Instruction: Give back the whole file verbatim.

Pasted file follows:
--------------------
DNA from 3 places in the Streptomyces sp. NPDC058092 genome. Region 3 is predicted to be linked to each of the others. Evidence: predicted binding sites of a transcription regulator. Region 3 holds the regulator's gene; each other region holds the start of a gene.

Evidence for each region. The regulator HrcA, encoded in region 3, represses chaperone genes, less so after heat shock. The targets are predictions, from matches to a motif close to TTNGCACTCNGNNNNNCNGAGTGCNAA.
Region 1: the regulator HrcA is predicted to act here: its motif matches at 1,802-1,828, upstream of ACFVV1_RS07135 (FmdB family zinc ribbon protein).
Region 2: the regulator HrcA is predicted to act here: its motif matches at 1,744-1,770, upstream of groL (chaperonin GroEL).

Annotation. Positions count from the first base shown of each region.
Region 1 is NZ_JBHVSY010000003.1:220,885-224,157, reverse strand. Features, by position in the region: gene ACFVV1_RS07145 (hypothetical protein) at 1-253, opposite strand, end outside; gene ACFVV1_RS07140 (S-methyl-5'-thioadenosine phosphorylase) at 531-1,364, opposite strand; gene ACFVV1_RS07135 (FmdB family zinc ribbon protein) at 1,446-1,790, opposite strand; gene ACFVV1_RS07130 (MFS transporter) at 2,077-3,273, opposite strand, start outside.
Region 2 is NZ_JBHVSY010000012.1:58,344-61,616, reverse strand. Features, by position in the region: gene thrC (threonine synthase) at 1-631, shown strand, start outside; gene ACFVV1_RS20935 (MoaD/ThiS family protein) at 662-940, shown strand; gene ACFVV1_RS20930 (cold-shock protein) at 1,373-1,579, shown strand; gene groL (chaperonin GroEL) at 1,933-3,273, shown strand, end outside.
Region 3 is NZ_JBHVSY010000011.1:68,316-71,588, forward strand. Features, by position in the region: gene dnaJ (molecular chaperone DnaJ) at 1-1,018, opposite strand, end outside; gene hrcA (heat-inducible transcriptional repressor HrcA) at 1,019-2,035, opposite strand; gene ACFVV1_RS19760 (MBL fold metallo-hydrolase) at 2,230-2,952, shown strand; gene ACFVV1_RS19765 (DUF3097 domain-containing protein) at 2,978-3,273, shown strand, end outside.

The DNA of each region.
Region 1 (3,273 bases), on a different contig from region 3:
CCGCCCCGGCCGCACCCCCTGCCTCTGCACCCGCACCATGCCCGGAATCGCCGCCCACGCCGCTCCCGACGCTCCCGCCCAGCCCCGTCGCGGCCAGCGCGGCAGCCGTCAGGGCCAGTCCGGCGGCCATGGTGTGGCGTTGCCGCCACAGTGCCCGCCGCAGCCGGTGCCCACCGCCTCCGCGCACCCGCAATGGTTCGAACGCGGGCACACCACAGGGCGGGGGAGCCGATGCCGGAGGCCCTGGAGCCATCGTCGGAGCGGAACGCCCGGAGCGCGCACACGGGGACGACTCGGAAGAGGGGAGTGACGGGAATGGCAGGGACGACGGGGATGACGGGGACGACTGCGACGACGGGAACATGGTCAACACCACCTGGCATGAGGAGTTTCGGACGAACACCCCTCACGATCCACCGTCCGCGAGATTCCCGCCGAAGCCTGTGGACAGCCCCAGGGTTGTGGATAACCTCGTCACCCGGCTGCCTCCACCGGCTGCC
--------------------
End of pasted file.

DNA from 3 places in the Streptomyces sp. NPDC058092 genome. Region 3 is predicted to be linked to each of the others. Evidence: predicted binding sites of a transcription regulator. Region 3 holds the regulator's gene; each other region holds the start of a gene.

Evidence for each region. The regulator HrcA, encoded in region 3, represses chaperone genes, less so after heat shock. The targets are predictions, from matches to a motif close to TTNGCACTCNGNNNNNCNGAGTGCNAA.
Region 1: the regulator HrcA is predicted to act here: its motif matches at 1,802-1,828, upstream of ACFVV1_RS07135 (FmdB family zinc ribbon protein).
Region 2: the regulator HrcA is predicted to act here: its motif matches at 1,744-1,770, upstream of groL (chaperonin GroEL).

Annotation. Positions count from the first base shown of each region.
Region 1 is NZ_JBHVSY010000003.1:220,885-224,157, reverse strand. Features, by position in the region: gene ACFVV1_RS07145 (hypothetical protein) at 1-253, opposite strand, end outside; gene ACFVV1_RS07140 (S-methyl-5'-thioadenosine phosphorylase) at 531-1,364, opposite strand; gene ACFVV1_RS07135 (FmdB family zinc ribbon protein) at 1,446-1,790, opposite strand; gene ACFVV1_RS07130 (MFS transporter) at 2,077-3,273, opposite strand, start outside.
Region 2 is NZ_JBHVSY010000012.1:58,344-61,616, reverse strand. Features, by position in the region: gene thrC (threonine synthase) at 1-631, shown strand, start outside; gene ACFVV1_RS20935 (MoaD/ThiS family protein) at 662-940, shown strand; gene ACFVV1_RS20930 (cold-shock protein) at 1,373-1,579, shown strand; gene groL (chaperonin GroEL) at 1,933-3,273, shown strand, end outside.
Region 3 is NZ_JBHVSY010000011.1:68,316-71,588, forward strand. Features, by position in the region: gene dnaJ (molecular chaperone DnaJ) at 1-1,018, opposite strand, end outside; gene hrcA (heat-inducible transcriptional repressor HrcA) at 1,019-2,035, opposite strand; gene ACFVV1_RS19760 (MBL fold metallo-hydrolase) at 2,230-2,952, shown strand; gene ACFVV1_RS19765 (DUF3097 domain-containing protein) at 2,978-3,273, shown strand, end outside.

The DNA of each region.
Region 1 (3,273 bases), on a different contig from region 3:
CCGCCCCGGCCGCACCCCCTGCCTCTGCACCCGCACCATGCCCGGAATCGCCGCCCACGCCGCTCCCGACGCTCCCGCCCAGCCCCGTCGCGGCCAGCGCGGCAGCCGTCAGGGCCAGTCCGGCGGCCATGGTGTGGCGTTGCCGCCACAGTGCCCGCCGCAGCCGGTGCCCACCGCCTCCGCGCACCCGCAATGGTTCGAACGCGGGCACACCACAGGGCGGGGGAGCCGATGCCGGAGGCCCTGGAGCCATCGTCGGAGCGGAACGCCCGGAGCGCGCACACGGGGACGACTCGGAAGAGGGGAGTGACGGGAATGGCAGGGACGACGGGGATGACGGGGACGACTGCGACGACGGGAACATGGTCAACACCACCTGGCATGAGGAGTTTCGGACGAACACCCCTCACGATCCACCGTCCGCGAGATTCCCGCCGAAGCCTGTGGACAGCCCCAGGGTTGTGGATAACCTCGTCACCCGGCTGCCTCCACCGGCTGCC